If you deal with dates and cater to a world-wide audience, chances are that you understand the importance of properly formatted dates based both on the culture and using a universal, culturally-insensitive, or invariant, culture.

Much of the time you’ll be dealing with the DateTimeFormatInfo class when formatting dates. It implements the IFormatProvider interface, so an instance can be provided to any of the plethora of formatting methods that accept that interface.

There are a number of ways to get an instance of DateTimeFormatInfo, and we’re going to look at those different ways right now. The impact of this information is not significant, it is being presented to merely satisfy the reader’s nagging curiosity about some .NET internals, or perhaps assist in the solving of some very strange problem that is occurring due to advanced use of the framework.

I hope I’m not surprising you with this, but dates are formatted differently based on what part of the world you live in. During the creation of a DateTimeFormatInfo instance, it is given a specific culture it will represent throughout its life-cycle.

What if we initialize an object on our own?

DateTimeFormatInfo dtfi = new DateTimeFormatInfo();

This creates a culturally-invariant DateTimeFormatInfo that adheres to a Gregorian calendar. You’re pretty much stuck after this, you won’t be able to change the culture of this object directly.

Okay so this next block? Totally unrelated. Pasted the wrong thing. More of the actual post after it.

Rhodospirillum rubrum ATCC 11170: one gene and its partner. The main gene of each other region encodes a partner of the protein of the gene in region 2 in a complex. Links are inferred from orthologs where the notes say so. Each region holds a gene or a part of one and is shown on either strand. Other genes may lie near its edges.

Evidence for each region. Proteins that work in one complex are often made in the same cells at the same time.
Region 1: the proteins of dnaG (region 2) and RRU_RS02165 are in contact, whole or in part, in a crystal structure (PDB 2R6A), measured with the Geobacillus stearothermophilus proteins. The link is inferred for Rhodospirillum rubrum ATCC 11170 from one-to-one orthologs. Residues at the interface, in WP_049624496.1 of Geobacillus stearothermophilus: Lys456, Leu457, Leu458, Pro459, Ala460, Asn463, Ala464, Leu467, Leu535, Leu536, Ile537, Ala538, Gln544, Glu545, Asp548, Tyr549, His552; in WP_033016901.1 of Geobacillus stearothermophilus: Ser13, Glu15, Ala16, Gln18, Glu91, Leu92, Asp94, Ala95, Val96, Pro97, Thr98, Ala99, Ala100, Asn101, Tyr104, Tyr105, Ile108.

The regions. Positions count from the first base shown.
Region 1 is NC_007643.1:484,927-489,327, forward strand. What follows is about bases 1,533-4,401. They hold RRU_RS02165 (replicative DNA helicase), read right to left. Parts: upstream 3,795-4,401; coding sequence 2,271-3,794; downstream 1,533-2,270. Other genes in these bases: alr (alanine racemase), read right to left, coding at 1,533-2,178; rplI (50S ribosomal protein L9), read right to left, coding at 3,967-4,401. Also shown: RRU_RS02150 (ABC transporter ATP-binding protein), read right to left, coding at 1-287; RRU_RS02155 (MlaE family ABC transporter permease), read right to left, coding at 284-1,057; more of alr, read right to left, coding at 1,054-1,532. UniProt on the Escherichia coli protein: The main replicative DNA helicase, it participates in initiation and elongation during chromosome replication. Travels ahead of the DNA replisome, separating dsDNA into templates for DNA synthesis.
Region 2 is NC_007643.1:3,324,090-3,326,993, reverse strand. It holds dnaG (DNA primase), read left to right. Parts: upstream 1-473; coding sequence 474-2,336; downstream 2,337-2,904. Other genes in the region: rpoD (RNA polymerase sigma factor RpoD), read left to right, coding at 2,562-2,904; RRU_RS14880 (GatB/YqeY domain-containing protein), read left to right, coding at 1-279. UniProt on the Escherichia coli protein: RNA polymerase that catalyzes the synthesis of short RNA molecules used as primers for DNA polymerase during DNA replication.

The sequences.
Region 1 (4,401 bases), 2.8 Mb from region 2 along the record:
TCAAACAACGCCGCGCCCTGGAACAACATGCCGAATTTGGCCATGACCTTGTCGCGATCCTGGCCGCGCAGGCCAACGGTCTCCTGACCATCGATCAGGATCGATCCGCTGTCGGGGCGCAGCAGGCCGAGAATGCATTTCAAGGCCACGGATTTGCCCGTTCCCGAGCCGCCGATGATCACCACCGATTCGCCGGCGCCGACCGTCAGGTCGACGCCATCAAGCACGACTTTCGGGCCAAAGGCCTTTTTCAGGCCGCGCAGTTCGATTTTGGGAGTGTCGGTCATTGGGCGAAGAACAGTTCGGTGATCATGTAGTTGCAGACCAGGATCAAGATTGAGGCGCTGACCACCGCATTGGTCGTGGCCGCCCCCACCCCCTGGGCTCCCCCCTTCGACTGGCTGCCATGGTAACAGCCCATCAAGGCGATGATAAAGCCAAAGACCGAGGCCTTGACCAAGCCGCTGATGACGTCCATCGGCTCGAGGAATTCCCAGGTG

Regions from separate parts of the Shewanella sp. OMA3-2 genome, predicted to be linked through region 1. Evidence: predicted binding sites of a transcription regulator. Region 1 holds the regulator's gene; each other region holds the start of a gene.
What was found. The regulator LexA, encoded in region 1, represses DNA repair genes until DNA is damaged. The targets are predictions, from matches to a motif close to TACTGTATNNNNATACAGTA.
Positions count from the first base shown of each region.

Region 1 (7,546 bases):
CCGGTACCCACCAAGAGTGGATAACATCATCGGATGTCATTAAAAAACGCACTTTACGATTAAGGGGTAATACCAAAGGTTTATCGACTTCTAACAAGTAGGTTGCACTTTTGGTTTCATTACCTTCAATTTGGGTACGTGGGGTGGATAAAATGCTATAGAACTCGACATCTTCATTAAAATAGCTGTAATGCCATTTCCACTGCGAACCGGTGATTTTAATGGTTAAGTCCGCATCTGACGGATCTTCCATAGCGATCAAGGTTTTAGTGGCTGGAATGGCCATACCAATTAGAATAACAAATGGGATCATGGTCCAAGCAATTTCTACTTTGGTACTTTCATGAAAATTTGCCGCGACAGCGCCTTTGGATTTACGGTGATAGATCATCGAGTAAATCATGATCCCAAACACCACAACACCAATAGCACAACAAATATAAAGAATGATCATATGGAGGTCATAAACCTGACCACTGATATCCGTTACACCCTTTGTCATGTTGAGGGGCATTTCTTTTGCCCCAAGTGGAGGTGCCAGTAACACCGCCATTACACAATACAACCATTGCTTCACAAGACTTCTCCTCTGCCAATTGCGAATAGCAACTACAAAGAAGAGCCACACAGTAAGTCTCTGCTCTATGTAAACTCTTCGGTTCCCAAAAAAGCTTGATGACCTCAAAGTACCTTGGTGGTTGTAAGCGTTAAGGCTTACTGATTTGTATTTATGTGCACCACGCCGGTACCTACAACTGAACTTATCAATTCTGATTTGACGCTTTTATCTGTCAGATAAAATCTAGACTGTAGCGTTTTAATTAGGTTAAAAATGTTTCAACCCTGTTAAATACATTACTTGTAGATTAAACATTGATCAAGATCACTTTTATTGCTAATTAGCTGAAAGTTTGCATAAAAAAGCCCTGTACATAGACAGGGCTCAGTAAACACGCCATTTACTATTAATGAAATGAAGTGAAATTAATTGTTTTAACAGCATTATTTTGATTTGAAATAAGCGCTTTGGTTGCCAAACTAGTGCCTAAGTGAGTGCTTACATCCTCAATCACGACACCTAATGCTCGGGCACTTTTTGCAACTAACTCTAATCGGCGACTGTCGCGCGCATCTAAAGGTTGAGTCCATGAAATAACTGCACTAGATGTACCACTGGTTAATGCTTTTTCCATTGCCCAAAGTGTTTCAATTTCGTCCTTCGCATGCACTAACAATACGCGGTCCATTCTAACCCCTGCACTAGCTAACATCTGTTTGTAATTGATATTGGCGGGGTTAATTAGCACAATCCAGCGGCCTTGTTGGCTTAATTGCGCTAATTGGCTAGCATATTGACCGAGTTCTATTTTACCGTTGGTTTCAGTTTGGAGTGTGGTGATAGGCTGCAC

An overload for the DateTimeFormatInfo constructor exists that allows you to provide the culture and calendar, however it is internal. This is a good thing however, as that would be a painful way to get this object.

It hopefully won’t take you long until you notice that the DateTimeFormatInfo class offers several static properties that are of some interest to us: CurrentInfo and InvariantInfo.

This looks a bit similar to the CultureInfo class, specifically the CurrentCulture and InvariantCulture properties.

Another similarity to the CultureInfo class is that CultureInfo also implements the IFormatProvider interface. On top of that, CultureInfo provides an instance of DateTimeFormatInfo with the DateTimeFormat property.

The fact that both CultureInfo and DateTimeFormatInfo implement the IFormatProvider interface may have prompted you in the past to wonder which object should be used when dealing with a method that accepts the IFormatProvider interface. What are the implications of using one over the other, and how are the four different ways of ultimately getting a DateTimeFormatInfo object that are listed above different from eachother?


This will directly return another DateTimeFormatInfo instance that is set to the current culture. It does the following in order to do this: